Leaves are, for those just starting in the study of our forest trees, the easiest approach. As you study the leaves and compare them, look for the following points: Are they simple (one leaf to a stem) or compound? Are they arranged opposite on the twig or alternate? How is the margin of the leaf shaped? This is most important. In some leaves the margin is entire (no breaks at all): in some, it is like the fine teeth of a carpenter's saw, and these are called serrate (saw-like); still others are doubly serrate; in others, the margin is more deeply notched, as in the chestnut, the beech, and the bigtoothed aspen, and these we have called toothed. Then come the oaks and some others where the margin is very deeply cut and the leaves are described as lobed, and the hollows between are called clefts.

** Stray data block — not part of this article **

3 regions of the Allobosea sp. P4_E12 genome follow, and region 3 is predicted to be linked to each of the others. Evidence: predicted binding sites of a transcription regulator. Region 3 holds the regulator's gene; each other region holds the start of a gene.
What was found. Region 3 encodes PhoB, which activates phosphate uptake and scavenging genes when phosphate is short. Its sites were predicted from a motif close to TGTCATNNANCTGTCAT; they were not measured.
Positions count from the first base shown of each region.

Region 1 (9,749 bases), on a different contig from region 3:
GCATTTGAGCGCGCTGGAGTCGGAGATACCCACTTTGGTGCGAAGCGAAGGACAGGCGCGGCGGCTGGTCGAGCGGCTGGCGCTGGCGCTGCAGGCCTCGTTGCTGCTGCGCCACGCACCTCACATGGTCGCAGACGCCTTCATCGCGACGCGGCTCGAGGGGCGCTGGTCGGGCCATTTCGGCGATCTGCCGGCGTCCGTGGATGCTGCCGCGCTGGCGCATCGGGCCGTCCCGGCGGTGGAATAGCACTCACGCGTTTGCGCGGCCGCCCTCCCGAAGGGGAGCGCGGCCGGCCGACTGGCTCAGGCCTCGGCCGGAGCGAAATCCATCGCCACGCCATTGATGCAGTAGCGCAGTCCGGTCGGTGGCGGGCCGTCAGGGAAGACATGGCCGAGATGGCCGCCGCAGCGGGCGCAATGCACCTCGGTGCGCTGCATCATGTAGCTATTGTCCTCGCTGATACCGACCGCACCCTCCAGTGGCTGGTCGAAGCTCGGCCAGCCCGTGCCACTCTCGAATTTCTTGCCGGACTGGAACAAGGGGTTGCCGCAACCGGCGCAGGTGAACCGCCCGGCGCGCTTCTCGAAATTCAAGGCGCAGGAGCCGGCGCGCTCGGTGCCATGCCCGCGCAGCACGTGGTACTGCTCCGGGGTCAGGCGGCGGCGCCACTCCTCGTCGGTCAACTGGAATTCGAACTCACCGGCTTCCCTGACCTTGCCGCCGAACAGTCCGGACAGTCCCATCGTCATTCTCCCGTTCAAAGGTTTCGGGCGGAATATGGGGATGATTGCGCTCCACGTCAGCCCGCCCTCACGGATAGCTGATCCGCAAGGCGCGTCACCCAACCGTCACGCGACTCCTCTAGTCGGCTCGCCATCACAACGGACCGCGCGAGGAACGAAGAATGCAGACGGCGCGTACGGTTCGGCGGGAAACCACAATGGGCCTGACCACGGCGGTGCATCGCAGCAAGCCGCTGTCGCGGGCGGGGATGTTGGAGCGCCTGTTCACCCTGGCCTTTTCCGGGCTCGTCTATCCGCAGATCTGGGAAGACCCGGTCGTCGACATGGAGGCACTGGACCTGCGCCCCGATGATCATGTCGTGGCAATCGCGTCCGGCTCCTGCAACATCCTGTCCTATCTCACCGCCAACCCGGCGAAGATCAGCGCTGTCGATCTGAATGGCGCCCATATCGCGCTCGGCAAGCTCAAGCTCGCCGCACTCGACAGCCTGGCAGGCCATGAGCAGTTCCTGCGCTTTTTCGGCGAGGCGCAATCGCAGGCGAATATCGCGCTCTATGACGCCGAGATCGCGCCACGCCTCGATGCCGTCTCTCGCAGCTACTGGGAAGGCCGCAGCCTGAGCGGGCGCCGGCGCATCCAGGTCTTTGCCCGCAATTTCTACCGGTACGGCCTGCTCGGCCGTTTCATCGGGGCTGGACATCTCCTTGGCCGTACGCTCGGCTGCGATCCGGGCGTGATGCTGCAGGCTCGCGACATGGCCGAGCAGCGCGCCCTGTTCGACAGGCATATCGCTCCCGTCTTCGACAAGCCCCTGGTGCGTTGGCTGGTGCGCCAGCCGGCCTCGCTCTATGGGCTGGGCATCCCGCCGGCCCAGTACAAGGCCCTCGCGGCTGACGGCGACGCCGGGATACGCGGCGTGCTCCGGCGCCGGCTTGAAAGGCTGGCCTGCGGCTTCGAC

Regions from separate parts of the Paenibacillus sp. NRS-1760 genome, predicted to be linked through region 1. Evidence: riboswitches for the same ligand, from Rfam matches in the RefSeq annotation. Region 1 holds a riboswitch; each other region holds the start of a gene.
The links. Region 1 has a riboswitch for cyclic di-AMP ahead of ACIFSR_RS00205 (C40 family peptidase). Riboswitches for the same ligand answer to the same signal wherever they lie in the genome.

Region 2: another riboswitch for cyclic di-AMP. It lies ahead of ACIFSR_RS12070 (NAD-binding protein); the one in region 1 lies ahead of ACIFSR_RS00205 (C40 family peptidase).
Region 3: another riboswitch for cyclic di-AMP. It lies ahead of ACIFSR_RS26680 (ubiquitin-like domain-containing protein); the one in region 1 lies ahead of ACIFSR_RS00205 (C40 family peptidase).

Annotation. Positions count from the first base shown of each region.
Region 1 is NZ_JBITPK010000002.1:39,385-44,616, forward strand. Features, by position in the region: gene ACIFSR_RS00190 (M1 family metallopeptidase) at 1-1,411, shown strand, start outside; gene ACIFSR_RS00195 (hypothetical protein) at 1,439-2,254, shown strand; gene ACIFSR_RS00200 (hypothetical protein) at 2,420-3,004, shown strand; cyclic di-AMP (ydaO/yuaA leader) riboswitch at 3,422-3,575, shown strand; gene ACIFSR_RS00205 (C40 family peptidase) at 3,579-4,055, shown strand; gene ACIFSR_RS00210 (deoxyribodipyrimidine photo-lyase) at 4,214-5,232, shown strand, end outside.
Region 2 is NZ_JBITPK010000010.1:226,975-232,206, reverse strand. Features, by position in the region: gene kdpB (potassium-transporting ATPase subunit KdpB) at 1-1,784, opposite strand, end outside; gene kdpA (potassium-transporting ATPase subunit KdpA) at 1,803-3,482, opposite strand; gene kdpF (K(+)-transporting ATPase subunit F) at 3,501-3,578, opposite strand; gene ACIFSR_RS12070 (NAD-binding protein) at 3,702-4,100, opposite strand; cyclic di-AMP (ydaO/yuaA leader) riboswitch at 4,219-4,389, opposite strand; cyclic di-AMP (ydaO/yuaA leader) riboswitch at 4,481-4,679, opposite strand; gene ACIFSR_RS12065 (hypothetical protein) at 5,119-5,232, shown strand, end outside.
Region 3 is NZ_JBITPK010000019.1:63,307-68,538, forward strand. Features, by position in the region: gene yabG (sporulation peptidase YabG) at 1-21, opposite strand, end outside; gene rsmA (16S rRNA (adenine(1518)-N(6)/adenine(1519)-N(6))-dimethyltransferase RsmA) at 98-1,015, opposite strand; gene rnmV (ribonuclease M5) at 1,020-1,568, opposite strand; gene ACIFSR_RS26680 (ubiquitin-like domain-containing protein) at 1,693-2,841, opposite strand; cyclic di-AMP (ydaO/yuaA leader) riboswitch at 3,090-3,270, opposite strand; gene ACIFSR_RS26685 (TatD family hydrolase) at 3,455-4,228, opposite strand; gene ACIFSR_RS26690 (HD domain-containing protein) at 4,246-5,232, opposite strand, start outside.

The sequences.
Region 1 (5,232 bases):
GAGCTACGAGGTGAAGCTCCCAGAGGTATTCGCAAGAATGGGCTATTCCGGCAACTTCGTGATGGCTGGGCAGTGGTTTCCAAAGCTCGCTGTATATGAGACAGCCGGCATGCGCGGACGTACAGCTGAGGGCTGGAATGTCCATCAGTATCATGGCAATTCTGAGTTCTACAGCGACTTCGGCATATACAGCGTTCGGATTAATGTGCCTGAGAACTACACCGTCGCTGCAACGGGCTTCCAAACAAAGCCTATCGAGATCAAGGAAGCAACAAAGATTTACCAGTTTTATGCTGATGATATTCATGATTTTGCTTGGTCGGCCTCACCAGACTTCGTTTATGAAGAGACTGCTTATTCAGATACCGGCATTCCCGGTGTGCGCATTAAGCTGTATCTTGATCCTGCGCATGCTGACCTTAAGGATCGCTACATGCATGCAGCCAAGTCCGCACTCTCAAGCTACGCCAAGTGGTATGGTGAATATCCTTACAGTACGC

Trees have flowers as do most green plants, but usually the blooms are not noticeable high up in treetops where you cannot easily see them to aid in identification. Then, too, they are present only for a very brief season. In the interest of using available space for more important identifications, the description of flowers has been left out.

The fruit of the forest trees is an important item in the appreciation of the forest, not so much as a means of identifying the tree, but as recognizing the seeds from which the diflferent forest trees spring. Fruit, it should be remembered, does not mean in this connection necessarily fleshy, edible products, such as apples or cherries, but includes any seed and the covering in which it develops, whether cone, pod, samara (winged-seed), burr, or husk. Note carefully the time of year the seed matures; this is given in each description in the text.